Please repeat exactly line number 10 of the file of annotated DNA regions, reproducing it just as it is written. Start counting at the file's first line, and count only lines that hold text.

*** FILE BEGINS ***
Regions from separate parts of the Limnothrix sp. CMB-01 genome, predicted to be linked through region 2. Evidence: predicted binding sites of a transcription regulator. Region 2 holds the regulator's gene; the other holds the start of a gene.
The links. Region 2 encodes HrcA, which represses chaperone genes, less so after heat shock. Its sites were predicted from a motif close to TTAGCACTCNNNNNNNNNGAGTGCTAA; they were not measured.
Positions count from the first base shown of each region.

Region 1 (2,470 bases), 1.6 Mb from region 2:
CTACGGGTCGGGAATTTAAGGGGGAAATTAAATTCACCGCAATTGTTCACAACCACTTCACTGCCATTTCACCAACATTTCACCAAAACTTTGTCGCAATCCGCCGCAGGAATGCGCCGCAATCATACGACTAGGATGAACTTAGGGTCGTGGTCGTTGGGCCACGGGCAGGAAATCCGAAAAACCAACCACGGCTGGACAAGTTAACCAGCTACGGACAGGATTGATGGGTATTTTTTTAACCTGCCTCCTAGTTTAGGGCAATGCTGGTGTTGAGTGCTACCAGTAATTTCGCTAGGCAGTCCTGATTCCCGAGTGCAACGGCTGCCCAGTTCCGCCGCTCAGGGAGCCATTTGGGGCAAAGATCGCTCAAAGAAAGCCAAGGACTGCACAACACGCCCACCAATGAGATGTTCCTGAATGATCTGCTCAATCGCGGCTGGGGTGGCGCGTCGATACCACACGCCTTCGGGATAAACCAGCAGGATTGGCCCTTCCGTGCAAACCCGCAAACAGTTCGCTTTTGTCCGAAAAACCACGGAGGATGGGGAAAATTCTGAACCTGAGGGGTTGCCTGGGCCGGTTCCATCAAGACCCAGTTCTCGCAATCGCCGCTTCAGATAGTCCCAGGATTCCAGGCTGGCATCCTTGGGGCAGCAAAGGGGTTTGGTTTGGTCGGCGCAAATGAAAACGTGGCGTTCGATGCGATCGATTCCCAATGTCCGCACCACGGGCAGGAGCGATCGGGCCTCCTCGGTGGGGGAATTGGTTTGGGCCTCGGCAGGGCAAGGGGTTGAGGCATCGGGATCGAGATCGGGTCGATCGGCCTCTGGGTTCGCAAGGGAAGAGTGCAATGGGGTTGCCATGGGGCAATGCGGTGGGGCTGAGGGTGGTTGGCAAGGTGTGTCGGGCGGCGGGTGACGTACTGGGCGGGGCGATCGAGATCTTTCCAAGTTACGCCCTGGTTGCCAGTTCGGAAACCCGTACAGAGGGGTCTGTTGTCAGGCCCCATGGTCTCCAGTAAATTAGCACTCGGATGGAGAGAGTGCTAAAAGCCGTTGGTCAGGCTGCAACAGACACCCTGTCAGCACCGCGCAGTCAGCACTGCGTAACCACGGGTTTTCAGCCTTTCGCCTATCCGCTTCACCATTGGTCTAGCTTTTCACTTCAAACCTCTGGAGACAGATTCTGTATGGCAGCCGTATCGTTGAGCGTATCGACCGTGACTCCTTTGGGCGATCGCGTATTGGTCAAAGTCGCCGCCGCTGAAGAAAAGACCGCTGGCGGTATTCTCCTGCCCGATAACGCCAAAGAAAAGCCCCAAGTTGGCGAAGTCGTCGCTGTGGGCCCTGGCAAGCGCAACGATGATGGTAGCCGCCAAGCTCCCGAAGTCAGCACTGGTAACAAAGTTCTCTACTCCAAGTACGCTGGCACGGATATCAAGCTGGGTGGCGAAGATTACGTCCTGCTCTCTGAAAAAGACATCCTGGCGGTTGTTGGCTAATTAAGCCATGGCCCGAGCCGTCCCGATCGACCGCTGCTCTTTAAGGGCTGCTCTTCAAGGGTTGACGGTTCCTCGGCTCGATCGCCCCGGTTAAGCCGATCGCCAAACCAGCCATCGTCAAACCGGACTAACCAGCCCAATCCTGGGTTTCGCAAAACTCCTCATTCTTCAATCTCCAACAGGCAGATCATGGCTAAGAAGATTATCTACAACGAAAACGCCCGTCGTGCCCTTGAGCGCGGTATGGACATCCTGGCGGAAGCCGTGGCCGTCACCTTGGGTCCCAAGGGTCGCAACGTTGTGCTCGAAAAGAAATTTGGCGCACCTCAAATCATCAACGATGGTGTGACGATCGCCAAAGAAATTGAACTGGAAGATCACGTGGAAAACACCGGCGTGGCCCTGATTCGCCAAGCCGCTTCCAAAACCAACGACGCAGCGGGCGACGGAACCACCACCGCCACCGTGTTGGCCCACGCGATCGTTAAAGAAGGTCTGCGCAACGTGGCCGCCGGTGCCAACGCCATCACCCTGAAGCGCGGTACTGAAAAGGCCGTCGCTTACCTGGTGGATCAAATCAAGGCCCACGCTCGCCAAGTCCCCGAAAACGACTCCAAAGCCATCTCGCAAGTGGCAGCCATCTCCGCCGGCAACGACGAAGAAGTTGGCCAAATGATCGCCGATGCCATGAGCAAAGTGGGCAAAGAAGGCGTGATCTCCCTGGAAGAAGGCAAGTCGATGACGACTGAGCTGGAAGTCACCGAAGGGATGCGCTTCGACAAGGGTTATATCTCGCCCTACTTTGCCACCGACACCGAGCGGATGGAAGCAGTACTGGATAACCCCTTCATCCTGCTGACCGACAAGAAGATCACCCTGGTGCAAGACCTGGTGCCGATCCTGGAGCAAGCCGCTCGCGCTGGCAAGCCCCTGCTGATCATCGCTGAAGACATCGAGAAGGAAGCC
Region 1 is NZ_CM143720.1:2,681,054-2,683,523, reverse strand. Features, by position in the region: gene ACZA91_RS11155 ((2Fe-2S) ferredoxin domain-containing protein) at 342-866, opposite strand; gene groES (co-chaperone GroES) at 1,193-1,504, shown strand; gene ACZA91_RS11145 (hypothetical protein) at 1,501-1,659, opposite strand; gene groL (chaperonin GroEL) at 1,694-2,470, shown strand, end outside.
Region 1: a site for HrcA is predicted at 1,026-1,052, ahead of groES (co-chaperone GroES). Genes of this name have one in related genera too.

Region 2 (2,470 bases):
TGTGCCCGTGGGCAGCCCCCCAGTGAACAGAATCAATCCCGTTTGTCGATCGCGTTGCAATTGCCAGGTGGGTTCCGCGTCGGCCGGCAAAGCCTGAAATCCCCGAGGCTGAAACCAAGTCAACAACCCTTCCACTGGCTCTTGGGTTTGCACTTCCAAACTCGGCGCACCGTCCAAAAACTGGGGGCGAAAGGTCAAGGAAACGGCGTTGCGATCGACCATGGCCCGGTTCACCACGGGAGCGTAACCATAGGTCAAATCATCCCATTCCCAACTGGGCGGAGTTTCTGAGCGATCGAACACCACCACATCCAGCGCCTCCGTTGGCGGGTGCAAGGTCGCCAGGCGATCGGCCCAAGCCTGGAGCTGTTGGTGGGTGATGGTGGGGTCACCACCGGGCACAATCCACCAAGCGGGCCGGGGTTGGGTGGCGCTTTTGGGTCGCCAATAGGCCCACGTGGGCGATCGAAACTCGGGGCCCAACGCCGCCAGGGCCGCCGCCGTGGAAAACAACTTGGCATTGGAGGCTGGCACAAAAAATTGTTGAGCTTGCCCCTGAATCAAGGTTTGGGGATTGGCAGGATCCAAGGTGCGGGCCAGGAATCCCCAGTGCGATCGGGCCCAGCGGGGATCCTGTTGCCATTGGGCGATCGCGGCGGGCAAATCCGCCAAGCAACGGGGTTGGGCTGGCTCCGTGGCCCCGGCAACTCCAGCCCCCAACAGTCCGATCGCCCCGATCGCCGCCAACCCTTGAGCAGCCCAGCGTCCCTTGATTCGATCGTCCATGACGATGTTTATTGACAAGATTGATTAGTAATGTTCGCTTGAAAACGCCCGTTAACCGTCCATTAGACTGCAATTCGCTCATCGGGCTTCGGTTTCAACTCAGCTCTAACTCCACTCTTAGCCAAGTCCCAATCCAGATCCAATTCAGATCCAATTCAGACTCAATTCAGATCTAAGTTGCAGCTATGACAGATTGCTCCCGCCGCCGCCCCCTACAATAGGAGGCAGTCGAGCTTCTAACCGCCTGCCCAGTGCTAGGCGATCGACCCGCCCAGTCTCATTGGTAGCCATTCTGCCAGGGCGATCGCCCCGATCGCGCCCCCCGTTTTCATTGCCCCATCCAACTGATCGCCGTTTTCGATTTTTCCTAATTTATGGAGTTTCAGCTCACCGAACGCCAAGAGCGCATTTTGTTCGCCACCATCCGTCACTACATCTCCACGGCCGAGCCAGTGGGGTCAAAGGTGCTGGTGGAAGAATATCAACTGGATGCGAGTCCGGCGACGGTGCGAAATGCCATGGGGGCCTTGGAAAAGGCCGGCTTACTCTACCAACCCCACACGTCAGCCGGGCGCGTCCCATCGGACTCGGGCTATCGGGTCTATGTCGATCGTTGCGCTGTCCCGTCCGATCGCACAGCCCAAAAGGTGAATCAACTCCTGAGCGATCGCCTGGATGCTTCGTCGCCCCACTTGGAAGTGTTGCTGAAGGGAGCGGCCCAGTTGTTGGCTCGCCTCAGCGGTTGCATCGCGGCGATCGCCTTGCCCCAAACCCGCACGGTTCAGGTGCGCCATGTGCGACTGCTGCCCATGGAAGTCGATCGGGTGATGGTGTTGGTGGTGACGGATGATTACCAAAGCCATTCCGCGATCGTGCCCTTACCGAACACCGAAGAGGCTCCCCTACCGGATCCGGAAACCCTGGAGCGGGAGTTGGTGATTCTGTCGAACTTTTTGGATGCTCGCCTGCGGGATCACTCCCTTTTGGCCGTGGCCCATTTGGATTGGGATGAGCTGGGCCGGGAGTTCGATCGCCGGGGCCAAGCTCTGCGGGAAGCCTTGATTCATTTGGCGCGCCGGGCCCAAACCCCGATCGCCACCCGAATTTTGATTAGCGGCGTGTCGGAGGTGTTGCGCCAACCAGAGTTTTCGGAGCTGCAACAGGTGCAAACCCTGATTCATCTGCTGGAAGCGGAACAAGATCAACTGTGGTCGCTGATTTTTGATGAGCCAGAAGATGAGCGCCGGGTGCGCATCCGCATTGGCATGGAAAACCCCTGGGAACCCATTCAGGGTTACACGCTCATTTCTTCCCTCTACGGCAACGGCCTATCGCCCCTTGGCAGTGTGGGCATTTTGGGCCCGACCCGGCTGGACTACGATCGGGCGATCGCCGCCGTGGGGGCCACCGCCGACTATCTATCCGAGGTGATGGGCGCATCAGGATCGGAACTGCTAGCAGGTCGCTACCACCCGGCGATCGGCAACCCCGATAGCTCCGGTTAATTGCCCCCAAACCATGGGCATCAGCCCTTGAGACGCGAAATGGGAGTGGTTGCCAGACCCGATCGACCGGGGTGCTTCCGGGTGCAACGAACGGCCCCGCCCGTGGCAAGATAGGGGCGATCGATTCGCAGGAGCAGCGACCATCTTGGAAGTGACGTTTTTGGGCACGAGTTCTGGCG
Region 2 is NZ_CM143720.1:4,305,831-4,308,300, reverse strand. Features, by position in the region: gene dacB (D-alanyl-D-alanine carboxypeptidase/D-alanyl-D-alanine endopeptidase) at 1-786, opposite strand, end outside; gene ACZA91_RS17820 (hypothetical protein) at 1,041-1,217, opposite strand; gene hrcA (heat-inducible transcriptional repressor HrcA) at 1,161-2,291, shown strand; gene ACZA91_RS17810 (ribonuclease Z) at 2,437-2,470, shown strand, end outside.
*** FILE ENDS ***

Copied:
Region 2 is NZ_CM143720.1:4,305,831-4,308,300, reverse strand. Features, by position in the region: gene dacB (D-alanyl-D-alanine carboxypeptidase/D-alanyl-D-alanine endopeptidase) at 1-786, opposite strand, end outside; gene ACZA91_RS17820 (hypothetical protein) at 1,041-1,217, opposite strand; gene hrcA (heat-inducible transcriptional repressor HrcA) at 1,161-2,291, shown strand; gene ACZA91_RS17810 (ribonuclease Z) at 2,437-2,470, shown strand, end outside.